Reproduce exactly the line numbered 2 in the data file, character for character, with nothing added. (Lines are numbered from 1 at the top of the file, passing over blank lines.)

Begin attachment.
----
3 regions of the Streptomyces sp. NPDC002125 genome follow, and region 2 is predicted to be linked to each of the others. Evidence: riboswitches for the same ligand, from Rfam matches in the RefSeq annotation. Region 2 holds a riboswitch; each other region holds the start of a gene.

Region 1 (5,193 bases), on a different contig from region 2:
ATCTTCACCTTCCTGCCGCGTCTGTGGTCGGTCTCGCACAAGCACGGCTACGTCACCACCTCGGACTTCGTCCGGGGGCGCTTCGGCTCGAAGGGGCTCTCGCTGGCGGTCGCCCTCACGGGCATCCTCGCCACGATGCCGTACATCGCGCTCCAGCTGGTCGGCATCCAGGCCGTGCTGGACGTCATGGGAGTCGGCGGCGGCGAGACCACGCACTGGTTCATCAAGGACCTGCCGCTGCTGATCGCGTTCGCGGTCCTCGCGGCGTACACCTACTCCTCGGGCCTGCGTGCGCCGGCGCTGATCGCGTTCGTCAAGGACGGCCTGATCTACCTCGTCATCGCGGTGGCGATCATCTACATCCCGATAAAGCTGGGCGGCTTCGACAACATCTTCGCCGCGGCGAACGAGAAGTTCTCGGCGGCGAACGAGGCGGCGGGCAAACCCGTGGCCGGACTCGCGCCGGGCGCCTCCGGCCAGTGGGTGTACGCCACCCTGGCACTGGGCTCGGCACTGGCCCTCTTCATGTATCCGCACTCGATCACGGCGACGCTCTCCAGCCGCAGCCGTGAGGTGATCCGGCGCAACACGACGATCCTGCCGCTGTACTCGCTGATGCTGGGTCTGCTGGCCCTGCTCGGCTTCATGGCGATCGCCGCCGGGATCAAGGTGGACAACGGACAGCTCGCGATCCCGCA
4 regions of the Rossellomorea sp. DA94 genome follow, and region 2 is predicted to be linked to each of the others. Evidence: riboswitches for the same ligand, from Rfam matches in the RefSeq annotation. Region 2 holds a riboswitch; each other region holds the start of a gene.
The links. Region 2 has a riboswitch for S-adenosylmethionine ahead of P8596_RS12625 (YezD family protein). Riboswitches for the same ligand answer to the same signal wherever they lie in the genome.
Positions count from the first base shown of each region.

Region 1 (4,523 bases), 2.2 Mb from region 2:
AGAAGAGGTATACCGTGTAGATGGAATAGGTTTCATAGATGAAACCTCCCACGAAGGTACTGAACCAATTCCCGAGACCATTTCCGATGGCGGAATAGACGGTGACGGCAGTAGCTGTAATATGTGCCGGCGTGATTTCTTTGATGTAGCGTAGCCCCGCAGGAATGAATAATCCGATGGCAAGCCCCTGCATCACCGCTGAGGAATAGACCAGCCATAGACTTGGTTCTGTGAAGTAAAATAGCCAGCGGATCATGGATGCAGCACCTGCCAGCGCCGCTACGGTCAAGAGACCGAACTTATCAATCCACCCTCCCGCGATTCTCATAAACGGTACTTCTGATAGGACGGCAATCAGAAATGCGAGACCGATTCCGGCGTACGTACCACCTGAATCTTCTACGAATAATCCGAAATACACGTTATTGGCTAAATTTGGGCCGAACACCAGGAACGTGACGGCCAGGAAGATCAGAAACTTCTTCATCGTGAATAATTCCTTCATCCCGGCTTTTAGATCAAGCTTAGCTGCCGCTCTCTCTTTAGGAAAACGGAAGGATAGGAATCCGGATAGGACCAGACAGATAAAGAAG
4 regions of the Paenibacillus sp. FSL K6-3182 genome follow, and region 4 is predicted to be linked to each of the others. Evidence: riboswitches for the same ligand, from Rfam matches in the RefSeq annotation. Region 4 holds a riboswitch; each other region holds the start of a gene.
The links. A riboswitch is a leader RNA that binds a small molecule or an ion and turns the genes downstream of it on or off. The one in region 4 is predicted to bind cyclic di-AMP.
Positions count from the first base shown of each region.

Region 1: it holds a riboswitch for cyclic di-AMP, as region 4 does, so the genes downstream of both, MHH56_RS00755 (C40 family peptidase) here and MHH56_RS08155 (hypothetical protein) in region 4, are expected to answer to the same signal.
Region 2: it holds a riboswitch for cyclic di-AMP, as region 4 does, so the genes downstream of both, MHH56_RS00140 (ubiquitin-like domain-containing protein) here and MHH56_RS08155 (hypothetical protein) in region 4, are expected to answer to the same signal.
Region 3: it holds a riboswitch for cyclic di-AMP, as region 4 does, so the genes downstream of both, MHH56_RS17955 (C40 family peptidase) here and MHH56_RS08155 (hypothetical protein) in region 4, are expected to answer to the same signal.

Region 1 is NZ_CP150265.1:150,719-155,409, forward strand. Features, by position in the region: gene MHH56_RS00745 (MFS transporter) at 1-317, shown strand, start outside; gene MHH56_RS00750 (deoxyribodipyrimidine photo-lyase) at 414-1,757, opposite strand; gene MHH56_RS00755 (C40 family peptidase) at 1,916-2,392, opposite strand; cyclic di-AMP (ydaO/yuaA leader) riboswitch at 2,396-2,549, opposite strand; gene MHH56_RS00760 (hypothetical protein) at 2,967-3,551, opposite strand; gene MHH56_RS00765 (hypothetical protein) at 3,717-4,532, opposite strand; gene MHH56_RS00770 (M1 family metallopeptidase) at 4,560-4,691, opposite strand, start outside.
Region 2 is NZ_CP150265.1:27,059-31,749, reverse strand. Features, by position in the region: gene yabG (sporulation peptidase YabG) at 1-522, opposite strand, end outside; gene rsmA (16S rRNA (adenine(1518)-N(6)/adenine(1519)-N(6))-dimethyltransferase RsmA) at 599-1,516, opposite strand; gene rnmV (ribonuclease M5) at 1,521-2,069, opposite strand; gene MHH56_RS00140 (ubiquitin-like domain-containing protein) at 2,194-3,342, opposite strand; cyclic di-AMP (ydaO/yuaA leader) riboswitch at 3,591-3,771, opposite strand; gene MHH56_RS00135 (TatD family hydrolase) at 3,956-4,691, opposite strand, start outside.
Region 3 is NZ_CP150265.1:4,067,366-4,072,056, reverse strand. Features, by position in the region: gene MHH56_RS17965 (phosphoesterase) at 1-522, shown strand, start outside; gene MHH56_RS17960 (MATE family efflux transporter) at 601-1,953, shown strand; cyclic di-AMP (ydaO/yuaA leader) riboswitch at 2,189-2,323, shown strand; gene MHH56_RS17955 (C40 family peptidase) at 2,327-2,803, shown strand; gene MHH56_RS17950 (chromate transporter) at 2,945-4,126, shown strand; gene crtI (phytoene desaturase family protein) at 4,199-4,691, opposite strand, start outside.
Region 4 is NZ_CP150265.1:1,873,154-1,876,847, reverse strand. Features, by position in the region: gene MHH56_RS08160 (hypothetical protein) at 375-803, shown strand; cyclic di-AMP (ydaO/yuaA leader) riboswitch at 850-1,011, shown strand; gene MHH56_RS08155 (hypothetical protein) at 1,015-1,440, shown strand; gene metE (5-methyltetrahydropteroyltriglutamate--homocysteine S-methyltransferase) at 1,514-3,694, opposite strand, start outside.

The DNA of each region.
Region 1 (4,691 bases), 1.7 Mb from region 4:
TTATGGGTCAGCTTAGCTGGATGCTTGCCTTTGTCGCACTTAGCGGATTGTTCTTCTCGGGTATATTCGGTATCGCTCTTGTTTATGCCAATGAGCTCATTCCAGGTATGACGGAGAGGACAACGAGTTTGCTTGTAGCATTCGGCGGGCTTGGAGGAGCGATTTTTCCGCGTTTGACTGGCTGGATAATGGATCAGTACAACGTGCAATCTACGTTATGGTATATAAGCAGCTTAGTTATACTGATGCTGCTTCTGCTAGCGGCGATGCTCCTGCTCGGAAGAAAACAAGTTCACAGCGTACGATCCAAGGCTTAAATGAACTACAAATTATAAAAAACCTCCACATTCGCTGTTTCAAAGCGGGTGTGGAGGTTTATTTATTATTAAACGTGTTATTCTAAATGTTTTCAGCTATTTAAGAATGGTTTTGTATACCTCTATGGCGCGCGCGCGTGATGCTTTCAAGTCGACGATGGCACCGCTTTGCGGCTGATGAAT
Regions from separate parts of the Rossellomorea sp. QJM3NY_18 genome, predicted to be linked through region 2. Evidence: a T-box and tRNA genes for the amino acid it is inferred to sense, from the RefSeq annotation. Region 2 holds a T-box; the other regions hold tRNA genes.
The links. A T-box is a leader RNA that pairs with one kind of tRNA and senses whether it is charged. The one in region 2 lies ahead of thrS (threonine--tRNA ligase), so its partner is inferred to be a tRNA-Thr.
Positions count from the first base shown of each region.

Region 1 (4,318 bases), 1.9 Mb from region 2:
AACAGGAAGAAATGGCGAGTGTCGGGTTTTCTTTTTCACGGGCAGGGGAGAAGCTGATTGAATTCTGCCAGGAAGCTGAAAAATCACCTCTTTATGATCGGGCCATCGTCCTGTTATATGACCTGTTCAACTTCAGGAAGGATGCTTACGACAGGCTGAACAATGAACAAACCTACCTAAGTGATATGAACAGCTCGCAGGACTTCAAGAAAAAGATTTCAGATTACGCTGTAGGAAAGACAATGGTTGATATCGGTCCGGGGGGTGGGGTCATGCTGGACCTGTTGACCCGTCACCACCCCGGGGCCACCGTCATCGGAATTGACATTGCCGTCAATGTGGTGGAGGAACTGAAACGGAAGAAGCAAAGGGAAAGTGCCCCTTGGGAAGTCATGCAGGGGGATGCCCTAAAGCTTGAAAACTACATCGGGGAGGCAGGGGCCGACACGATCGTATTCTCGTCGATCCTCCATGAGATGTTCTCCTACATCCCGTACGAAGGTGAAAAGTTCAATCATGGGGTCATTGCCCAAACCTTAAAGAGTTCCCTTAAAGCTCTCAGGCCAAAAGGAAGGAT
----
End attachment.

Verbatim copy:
Region 1 (5,193 bases), on a different contig from region 2: